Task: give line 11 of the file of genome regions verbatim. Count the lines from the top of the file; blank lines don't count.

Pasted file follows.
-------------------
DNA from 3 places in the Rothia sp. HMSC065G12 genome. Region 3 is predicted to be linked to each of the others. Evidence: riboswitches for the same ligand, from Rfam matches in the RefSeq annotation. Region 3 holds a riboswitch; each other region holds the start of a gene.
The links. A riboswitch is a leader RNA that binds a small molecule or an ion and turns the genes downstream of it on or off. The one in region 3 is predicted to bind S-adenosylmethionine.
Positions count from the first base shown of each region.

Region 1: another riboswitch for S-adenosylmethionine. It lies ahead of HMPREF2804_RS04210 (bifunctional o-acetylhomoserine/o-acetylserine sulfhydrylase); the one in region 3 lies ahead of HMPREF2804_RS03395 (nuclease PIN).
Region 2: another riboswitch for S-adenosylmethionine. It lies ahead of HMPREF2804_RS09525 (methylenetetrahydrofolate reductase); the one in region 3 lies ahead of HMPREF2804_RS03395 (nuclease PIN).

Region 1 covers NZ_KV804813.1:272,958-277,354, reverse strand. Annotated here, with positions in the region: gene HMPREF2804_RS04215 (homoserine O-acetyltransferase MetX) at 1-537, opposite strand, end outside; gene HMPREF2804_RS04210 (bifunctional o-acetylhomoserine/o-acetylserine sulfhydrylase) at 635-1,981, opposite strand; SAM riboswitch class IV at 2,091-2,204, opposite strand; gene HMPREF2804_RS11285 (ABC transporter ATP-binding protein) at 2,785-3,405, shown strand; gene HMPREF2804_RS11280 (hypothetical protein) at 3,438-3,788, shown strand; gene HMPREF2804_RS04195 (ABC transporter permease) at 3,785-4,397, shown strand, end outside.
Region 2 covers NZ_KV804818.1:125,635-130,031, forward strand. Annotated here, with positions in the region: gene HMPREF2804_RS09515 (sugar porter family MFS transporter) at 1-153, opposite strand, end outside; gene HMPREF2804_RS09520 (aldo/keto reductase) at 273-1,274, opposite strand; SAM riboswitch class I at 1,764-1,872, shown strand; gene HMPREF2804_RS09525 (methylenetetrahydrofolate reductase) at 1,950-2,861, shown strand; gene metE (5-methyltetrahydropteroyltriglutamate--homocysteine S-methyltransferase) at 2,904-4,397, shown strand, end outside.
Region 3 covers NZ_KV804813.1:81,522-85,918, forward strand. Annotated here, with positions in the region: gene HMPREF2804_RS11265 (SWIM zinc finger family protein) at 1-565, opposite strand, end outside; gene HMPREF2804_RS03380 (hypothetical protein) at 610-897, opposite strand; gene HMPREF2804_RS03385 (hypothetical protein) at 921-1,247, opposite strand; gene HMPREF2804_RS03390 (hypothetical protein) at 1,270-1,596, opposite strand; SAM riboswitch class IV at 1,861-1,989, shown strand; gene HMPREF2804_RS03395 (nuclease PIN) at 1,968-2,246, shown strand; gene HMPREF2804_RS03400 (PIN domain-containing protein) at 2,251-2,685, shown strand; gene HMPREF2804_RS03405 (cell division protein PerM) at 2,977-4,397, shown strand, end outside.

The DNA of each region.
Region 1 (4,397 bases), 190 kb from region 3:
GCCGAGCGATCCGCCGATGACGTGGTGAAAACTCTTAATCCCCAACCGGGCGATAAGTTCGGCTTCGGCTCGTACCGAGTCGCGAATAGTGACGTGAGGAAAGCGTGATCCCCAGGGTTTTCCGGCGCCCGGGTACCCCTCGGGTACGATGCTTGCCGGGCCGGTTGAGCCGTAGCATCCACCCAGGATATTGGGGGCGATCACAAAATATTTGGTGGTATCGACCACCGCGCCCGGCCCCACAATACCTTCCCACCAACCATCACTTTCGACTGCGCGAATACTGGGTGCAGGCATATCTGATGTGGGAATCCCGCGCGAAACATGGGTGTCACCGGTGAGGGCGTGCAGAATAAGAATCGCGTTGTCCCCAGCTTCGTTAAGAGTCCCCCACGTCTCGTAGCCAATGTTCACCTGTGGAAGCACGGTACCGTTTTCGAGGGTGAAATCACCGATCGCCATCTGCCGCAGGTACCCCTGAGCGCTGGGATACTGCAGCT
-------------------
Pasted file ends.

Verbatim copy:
GCCGAGCGATCCGCCGATGACGTGGTGAAAACTCTTAATCCCCAACCGGGCGATAAGTTCGGCTTCGGCTCGTACCGAGTCGCGAATAGTGACGTGAGGAAAGCGTGATCCCCAGGGTTTTCCGGCGCCCGGGTACCCCTCGGGTACGATGCTTGCCGGGCCGGTTGAGCCGTAGCATCCACCCAGGATATTGGGGGCGATCACAAAATATTTGGTGGTATCGACCACCGCGCCCGGCCCCACAATACCTTCCCACCAACCATCACTTTCGACTGCGCGAATACTGGGTGCAGGCATATCTGATGTGGGAATCCCGCGCGAAACATGGGTGTCACCGGTGAGGGCGTGCAGAATAAGAATCGCGTTGTCCCCAGCTTCGTTAAGAGTCCCCCACGTCTCGTAGCCAATGTTCACCTGTGGAAGCACGGTACCGTTTTCGAGGGTGAAATCACCGATCGCCATCTGCCGCAGGTACCCCTGAGCGCTGGGATACTGCAGCT